Sometimes you have to go all the way.

A Long-Range Tesla Model 3 with a mere 11,079 miles on the odometer should still enjoy its full 310-mile range. But, if you only charge it to between 50 and 70 percent for an extended period, you may see a huge drop in that figure. Luckily, this is both reversible and avoidable. The video above explains the whys and hows of this phenomena, but we'll give you a quick summary.

The world of electric vehicles is not always super straightforward. Even people who have been living the battery-powered life for some time can discover new things. This is the case in the video above. Kim, from the popular Like Tesla YouTube channel, decided to charge her Tesla Model 3 to 100 percent full recently, only to find that it would only offer 260 miles of travel. The car was missing an entire 50 miles worth of range. Others have seen similar results after charging to only 70 percent for an extended period.

This was the first time she had tried to fill the battery pack all the way up. Because she had heard it said from experts that lithium batteries are happiest around 50 percent, she tried to keep her car's charge in that neighborhood. While that information was technically correct, what makes sense in a lab doesn't always completely translate to the car in your garage.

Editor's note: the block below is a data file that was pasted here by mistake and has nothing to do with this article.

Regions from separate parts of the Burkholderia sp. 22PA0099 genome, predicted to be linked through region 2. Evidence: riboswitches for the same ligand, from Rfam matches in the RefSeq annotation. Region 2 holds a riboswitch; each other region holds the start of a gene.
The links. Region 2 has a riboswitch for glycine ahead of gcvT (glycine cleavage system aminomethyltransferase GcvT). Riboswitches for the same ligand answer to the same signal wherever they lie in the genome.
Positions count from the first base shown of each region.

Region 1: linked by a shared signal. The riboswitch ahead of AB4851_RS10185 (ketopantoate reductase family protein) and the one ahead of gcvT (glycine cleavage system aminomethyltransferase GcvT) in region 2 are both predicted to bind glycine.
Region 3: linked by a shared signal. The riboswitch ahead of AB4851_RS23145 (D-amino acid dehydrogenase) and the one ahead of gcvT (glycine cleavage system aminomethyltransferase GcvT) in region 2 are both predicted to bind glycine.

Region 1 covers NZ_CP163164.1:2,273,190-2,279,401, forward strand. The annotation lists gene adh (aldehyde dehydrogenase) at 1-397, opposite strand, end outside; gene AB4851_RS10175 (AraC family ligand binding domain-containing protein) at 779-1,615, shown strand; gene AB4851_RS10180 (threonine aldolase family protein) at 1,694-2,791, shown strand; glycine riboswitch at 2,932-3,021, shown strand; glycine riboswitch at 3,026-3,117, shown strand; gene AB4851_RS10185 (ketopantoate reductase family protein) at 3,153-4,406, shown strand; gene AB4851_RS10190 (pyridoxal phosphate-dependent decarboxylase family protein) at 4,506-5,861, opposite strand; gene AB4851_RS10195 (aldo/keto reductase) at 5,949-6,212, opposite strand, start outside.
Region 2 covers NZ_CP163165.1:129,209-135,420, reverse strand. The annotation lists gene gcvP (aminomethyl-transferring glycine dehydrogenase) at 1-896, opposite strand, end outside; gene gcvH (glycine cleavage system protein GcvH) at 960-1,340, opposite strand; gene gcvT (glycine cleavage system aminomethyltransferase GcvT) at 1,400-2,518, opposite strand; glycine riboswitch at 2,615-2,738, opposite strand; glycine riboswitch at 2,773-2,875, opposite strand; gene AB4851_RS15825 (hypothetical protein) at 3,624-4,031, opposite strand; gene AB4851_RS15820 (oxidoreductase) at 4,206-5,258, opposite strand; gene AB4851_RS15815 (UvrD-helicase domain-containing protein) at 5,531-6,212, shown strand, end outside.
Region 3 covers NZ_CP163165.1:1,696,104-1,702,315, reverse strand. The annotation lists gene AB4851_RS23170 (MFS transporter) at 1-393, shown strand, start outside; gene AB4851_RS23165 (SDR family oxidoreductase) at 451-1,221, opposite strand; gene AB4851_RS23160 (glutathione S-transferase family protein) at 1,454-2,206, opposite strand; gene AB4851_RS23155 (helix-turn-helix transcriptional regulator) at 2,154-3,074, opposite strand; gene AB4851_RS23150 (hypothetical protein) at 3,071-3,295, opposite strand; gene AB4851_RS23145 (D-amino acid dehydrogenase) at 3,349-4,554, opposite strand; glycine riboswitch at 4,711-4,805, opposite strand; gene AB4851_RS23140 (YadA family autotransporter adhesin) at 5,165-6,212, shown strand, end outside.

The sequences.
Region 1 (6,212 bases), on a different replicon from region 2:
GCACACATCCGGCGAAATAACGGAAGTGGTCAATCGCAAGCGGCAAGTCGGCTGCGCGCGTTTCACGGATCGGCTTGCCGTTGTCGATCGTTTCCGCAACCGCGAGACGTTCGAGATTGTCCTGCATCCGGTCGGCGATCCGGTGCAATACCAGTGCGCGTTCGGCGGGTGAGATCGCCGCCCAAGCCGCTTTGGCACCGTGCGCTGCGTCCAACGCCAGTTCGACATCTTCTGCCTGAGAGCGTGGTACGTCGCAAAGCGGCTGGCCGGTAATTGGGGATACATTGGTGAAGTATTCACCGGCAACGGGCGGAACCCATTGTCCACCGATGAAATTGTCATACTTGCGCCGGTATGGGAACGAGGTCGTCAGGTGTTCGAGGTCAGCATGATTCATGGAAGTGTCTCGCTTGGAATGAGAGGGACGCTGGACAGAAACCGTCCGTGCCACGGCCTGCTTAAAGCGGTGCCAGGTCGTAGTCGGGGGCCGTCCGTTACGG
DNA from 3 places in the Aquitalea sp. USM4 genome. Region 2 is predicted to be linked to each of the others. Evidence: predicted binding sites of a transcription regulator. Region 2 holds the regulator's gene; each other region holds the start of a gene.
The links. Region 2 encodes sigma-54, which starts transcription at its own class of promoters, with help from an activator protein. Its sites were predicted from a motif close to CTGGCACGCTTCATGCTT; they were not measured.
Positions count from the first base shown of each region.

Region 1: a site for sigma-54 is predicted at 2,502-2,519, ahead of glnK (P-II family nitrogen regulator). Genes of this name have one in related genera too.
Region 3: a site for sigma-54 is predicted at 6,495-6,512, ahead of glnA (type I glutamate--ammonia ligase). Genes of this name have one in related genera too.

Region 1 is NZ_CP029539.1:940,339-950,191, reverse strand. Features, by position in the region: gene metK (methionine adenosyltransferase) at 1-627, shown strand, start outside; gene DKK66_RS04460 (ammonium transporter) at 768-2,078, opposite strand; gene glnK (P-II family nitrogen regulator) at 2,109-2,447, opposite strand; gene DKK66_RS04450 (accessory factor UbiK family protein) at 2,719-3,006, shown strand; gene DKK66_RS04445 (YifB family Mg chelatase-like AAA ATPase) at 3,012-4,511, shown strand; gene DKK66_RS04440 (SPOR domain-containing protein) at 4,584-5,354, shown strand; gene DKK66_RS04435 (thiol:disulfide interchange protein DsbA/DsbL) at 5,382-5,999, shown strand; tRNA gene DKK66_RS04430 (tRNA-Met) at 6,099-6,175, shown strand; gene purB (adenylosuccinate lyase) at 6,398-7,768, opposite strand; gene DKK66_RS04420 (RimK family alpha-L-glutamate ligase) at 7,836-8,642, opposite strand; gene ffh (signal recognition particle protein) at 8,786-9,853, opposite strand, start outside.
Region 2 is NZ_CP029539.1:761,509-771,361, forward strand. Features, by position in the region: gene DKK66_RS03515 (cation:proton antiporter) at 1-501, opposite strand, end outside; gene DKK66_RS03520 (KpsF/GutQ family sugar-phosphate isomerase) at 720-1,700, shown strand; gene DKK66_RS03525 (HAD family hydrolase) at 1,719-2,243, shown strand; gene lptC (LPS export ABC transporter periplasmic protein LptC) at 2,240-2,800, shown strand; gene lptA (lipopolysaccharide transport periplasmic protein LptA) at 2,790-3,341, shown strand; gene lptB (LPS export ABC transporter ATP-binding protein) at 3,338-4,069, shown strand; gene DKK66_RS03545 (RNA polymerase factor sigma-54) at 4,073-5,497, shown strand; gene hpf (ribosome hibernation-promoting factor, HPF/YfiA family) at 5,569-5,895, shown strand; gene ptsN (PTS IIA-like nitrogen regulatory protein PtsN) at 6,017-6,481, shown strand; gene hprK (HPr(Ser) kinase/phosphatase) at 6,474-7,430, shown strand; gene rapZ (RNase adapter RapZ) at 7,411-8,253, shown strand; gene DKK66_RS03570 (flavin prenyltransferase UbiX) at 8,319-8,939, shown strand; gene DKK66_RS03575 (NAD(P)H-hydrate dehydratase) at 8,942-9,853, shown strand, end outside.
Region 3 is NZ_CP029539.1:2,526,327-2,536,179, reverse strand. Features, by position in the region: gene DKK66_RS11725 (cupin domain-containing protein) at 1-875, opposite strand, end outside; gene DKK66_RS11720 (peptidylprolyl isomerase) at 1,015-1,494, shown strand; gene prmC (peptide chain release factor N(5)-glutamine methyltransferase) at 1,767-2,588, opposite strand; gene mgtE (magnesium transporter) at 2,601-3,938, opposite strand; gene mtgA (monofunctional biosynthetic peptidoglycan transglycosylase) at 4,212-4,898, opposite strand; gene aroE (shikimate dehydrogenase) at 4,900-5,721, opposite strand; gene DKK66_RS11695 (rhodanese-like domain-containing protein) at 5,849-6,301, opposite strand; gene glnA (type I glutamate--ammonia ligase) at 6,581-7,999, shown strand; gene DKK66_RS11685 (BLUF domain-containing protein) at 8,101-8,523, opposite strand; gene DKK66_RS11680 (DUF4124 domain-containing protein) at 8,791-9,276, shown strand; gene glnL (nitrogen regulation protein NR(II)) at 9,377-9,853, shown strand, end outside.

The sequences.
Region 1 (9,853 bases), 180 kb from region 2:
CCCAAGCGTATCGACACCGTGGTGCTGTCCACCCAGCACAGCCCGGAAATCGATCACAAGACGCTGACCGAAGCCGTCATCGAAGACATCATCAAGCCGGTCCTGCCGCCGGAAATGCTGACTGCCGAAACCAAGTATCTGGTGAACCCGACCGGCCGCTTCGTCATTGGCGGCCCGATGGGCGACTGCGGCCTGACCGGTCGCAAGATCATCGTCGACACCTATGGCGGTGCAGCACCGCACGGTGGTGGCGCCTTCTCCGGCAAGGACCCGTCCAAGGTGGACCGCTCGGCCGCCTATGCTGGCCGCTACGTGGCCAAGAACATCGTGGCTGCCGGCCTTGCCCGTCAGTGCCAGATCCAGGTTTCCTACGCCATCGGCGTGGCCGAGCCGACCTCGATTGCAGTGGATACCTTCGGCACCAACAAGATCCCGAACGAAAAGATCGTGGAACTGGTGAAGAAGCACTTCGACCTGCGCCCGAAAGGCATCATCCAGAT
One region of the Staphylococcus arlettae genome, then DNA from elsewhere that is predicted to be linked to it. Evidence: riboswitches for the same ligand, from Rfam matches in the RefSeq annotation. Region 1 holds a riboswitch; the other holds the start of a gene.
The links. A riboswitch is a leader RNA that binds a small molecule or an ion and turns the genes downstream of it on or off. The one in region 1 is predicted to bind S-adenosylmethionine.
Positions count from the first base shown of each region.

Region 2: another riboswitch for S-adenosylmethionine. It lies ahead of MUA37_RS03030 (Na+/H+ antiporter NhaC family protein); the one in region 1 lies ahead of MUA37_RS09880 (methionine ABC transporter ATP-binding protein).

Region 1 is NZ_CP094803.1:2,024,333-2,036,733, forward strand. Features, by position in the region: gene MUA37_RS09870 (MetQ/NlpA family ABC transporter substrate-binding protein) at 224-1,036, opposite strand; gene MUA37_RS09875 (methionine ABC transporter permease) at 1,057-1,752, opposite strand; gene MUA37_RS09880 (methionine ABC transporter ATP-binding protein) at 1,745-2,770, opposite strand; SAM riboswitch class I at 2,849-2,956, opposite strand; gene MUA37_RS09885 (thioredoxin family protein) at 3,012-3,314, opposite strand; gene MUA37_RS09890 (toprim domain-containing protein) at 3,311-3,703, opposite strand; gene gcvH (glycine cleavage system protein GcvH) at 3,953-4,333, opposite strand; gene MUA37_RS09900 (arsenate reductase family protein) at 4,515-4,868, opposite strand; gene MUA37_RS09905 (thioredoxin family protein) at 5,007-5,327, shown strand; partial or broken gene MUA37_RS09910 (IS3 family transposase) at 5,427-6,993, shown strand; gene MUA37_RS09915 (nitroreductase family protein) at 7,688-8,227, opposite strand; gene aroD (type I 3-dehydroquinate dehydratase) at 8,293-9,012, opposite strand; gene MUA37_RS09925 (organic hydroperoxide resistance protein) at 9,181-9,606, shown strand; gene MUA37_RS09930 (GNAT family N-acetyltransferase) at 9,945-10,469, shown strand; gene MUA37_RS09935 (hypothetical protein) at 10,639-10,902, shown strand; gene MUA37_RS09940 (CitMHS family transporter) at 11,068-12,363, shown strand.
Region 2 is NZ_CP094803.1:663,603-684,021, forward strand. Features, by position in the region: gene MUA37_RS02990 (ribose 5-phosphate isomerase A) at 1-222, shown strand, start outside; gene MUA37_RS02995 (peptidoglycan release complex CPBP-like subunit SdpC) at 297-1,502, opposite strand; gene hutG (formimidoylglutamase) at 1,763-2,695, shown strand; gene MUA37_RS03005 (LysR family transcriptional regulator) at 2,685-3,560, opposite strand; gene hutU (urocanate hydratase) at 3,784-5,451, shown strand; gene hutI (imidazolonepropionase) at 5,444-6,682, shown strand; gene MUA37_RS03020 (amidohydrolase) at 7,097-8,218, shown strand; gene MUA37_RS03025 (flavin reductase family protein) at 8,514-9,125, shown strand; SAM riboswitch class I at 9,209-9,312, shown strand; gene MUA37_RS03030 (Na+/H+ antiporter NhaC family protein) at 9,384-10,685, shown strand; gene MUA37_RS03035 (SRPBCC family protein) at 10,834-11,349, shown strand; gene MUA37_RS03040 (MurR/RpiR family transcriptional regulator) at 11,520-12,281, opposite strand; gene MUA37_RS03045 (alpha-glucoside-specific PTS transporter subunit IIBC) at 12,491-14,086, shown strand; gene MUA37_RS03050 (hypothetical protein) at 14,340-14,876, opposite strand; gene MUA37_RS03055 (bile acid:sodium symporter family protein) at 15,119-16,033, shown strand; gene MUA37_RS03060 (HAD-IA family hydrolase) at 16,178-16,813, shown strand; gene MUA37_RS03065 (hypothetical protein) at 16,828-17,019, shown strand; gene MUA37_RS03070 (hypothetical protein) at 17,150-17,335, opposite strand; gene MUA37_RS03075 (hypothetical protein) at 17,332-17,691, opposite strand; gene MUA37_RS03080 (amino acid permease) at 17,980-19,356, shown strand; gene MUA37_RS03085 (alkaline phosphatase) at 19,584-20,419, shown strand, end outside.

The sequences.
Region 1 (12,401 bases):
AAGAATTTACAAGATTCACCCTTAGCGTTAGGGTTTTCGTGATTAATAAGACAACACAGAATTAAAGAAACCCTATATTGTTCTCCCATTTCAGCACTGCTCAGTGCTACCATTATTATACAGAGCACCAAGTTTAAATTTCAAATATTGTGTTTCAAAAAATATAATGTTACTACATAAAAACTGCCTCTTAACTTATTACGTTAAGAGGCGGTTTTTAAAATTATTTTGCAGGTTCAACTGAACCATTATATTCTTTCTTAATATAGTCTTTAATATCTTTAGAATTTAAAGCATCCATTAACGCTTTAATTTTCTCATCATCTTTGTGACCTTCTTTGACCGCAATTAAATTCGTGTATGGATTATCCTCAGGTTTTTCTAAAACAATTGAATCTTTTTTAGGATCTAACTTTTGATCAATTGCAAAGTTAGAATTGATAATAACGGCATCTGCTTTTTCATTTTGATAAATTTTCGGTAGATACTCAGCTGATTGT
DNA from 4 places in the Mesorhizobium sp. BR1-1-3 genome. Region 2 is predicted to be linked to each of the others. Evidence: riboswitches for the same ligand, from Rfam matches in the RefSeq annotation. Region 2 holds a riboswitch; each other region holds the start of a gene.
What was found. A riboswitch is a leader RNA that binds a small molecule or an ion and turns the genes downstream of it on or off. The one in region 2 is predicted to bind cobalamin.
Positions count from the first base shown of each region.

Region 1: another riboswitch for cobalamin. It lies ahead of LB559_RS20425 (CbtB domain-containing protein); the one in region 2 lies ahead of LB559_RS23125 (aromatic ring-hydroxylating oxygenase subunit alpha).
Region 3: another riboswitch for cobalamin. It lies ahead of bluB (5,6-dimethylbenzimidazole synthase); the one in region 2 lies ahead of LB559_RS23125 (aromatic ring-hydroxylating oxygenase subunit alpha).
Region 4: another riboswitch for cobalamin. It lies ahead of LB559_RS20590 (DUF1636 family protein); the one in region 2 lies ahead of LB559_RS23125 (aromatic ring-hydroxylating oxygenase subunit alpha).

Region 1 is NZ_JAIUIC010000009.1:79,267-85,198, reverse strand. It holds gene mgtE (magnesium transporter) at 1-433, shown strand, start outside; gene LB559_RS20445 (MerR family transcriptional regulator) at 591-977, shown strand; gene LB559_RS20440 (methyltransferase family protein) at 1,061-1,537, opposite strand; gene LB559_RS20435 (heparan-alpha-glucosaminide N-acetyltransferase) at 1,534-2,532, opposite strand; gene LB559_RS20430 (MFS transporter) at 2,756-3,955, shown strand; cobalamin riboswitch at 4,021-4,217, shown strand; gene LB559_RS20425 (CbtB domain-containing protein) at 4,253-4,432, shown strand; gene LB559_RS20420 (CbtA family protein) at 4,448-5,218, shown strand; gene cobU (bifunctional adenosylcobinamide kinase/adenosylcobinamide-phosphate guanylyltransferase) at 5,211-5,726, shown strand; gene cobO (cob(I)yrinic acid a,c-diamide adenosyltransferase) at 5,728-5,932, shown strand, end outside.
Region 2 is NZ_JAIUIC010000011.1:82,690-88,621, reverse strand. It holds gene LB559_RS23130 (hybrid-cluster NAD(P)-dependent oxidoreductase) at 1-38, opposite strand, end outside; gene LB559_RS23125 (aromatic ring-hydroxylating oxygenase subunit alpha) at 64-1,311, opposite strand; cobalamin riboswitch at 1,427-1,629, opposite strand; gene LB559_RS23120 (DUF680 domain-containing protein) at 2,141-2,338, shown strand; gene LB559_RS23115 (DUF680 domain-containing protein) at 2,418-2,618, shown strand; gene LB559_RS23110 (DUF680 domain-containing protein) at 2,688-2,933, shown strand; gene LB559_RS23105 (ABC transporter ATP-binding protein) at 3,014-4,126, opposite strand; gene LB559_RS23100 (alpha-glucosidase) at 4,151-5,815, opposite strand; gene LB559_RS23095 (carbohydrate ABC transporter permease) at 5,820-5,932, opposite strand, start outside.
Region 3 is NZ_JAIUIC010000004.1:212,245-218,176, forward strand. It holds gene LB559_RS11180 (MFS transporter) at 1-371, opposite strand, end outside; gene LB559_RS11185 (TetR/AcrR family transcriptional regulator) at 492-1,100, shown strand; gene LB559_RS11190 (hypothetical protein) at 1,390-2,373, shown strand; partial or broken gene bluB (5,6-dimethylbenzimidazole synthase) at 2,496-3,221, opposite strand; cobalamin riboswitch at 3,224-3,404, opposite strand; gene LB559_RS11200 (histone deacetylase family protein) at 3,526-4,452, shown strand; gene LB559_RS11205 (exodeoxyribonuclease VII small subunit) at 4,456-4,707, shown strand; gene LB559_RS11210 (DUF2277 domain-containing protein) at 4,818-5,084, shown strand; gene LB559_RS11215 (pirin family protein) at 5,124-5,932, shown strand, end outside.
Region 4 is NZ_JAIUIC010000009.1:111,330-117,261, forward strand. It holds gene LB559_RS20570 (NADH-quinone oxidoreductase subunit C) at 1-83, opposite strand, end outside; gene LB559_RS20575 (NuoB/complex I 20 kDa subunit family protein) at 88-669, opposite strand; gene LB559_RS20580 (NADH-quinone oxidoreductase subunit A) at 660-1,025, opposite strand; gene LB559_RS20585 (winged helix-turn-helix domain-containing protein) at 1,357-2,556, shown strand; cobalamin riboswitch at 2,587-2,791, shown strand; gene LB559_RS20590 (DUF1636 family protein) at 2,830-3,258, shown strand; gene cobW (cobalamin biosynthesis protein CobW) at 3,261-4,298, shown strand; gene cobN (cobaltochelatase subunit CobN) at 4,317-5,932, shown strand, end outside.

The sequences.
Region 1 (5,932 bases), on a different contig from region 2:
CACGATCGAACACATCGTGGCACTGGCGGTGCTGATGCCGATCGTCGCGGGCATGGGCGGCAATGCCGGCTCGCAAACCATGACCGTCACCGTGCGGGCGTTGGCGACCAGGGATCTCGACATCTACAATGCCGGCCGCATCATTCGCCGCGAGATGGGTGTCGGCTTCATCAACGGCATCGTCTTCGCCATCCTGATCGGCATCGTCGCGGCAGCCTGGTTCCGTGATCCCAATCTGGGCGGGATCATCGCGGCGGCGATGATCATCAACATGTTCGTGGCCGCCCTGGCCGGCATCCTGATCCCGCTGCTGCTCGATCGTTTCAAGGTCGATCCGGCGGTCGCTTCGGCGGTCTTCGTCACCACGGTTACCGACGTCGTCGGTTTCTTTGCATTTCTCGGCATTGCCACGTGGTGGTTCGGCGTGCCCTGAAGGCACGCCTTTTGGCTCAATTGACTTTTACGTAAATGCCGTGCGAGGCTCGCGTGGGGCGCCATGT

Puzzled and frustrated, she took her car to a service center where they told her the 70-percent charging routine was the source of the problem. They recommended charging to 90 percent daily, despite Tesla CEO Elon Musk recommending, in a tweet from March of 2014 (embedded below), charging to 80 percent for a particular customer's situation.

After giving the car a "hard reset," her Model 3 once again began showing its full range potential on the screen. They then suggested a new charging regimen to keep her car happy. Basically, they say that, besides charging to 90 percent regularly, one should also charge to a complete 100 percent at least once every three months. Also, it's helpful if a car if left plugged in after it reaches a full charge, as it will take this opportunity to do some balancing work.


Being skeptical of this new recommendation, Kim decided to take her questions all the way to the top, asking Musk in a Tweet about the best state of charge practices. He replied (embedded below) that it's not "worth it" to go below 80 percent and that 90 percent is still fine. He added that discharging to 5 percent or lower wasn't an issue (for battery pack health).

Near the end of the video, Kim offers up a chart that demonstrates the effect of charge rates on longevity that should put Tesla owners minds at ease. It appears to show that owners might see only a 10 percent loss of range after several hundred thousands of miles. As with everything, your mileage may vary, but we think the 90 percent charge is fine and people should follow that recommendation, stress less, and enjoy their vehicles.

Source: YouTube

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